Colorado auto accident insurance law
Colorado auto accident lawyers
think every person hurt in a car crash should know this about insurance:
1. If you have uninsured or underinsured coverage, your own insurance pays what the at fault driver cannot pay. If, for example, the at fault driver has only $25,000 in insurance and your medical bills are $50,000, your own policy should pay you $25,000 as part of your own underinsured coverage. Your own insurer cannot delay in payment, either. Colorado law provides that a person “engaged in the business of insurance shall not unreasonably delay or deny payment of a claim for benefits owed to or on behalf of” it own insured. If a claim for payment of benefits has been unreasonably delayed or denied, the claimant may bring an action “to recover reasonable attorney fees and court costs and two times the covered benefit.”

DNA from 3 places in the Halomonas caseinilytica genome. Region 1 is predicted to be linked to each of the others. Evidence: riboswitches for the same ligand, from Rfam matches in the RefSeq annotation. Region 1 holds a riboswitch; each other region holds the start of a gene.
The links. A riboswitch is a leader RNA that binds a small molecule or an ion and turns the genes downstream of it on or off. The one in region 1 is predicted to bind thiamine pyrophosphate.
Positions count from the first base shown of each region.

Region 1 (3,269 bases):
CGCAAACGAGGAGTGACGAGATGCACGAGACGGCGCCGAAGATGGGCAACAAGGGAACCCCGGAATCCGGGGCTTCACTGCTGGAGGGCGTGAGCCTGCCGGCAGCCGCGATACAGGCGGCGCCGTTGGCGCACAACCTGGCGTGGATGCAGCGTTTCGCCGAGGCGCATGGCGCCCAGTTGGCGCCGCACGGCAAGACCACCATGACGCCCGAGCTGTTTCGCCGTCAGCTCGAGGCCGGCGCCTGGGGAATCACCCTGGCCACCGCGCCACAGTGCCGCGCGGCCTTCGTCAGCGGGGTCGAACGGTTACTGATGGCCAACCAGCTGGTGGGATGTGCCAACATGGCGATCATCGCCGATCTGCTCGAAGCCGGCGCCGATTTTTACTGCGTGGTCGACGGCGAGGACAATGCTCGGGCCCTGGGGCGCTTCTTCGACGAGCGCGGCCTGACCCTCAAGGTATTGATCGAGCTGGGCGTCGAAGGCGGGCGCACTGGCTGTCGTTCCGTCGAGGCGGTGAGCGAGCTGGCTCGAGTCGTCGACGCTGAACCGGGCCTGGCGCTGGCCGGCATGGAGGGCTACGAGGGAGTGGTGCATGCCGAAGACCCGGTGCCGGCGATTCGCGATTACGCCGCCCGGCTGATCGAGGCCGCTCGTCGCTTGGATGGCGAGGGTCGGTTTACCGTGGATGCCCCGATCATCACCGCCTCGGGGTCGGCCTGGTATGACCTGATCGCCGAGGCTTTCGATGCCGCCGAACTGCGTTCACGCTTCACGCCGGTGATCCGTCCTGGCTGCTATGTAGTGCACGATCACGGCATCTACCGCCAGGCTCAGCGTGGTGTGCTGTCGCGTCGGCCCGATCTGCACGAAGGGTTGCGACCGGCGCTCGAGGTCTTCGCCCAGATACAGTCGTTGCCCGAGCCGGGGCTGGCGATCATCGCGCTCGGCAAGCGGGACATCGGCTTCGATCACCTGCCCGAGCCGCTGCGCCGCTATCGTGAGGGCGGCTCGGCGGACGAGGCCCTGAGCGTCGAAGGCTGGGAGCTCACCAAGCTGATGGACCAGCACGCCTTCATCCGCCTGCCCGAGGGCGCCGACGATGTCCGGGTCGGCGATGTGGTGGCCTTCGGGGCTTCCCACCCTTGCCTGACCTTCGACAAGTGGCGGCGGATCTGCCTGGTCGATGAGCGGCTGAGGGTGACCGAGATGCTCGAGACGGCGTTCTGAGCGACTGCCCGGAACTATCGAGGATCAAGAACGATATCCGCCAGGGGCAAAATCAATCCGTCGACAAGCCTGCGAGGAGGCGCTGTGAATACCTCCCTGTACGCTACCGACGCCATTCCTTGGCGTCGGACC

2. You do not have to sign an authorization which lets the insurance company obtain records unrelated to the accident. In a recent case the law firm Stutheit & Gartland handled, State Farm Insurance asked a biker hit by State Farm’s insured driver to sign an authorization to see all the biker’s medical records for the past ten years, all her tax returns, and her mental health records. All the biker wanted was to be repaid for a few days of lost work, and back therapy. What was State Farm’s purpose, but to dig up dirt it would then use to push for a lower payment? The law says a party seeking the release of a tax return bears the burden of showing the tax return is relevant and the party asking for it has a “compelling need” for the return. The law also protects the doctor patient privilege for medical records unrelated to the accident claim. If your insurance company insists you sign a blanket authorization for records before it will pay your claim, it is unreasonably delaying your benefits.